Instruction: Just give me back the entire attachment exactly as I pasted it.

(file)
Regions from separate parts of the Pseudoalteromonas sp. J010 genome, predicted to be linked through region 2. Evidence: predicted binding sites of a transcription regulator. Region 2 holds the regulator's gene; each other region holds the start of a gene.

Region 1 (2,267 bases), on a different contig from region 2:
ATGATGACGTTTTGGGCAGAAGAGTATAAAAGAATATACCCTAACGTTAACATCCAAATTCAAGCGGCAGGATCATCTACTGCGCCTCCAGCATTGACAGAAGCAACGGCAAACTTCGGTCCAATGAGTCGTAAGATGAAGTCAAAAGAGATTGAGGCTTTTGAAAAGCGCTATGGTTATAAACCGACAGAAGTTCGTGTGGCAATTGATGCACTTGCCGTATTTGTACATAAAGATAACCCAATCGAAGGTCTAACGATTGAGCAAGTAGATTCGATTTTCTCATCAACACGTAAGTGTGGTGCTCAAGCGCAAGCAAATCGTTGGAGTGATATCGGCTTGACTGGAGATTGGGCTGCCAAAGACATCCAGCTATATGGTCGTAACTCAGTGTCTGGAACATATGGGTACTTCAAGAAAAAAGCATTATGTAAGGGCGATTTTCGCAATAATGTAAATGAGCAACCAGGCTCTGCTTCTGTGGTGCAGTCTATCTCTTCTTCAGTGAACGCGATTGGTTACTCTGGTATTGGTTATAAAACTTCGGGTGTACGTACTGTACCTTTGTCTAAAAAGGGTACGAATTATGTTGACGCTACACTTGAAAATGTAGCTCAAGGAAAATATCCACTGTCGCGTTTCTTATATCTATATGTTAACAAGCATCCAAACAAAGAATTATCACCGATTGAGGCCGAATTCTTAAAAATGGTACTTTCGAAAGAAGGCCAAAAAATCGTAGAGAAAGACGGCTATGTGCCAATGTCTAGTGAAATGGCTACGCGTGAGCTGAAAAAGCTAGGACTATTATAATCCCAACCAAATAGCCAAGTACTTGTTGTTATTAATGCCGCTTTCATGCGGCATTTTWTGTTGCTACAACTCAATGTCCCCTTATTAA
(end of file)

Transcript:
Regions from separate parts of the Pseudoalteromonas sp. J010 genome, predicted to be linked through region 2. Evidence: predicted binding sites of a transcription regulator. Region 2 holds the regulator's gene; each other region holds the start of a gene.

Region 1 (2,267 bases), on a different contig from region 2:
ATGATGACGTTTTGGGCAGAAGAGTATAAAAGAATATACCCTAACGTTAACATCCAAATTCAAGCGGCAGGATCATCTACTGCGCCTCCAGCATTGACAGAAGCAACGGCAAACTTCGGTCCAATGAGTCGTAAGATGAAGTCAAAAGAGATTGAGGCTTTTGAAAAGCGCTATGGTTATAAACCGACAGAAGTTCGTGTGGCAATTGATGCACTTGCCGTATTTGTACATAAAGATAACCCAATCGAAGGTCTAACGATTGAGCAAGTAGATTCGATTTTCTCATCAACACGTAAGTGTGGTGCTCAAGCGCAAGCAAATCGTTGGAGTGATATCGGCTTGACTGGAGATTGGGCTGCCAAAGACATCCAGCTATATGGTCGTAACTCAGTGTCTGGAACATATGGGTACTTCAAGAAAAAAGCATTATGTAAGGGCGATTTTCGCAATAATGTAAATGAGCAACCAGGCTCTGCTTCTGTGGTGCAGTCTATCTCTTCTTCAGTGAACGCGATTGGTTACTCTGGTATTGGTTATAAAACTTCGGGTGTACGTACTGTACCTTTGTCTAAAAAGGGTACGAATTATGTTGACGCTACACTTGAAAATGTAGCTCAAGGAAAATATCCACTGTCGCGTTTCTTATATCTATATGTTAACAAGCATCCAAACAAAGAATTATCACCGATTGAGGCCGAATTCTTAAAAATGGTACTTTCGAAAGAAGGCCAAAAAATCGTAGAGAAAGACGGCTATGTGCCAATGTCTAGTGAAATGGCTACGCGTGAGCTGAAAAAGCTAGGACTATTATAATCCCAACCAAATAGCCAAGTACTTGTTGTTATTAATGCCGCTTTCATGCGGCATTTTWTGTTGCTACAACTCAATGTCCCCTTATTAA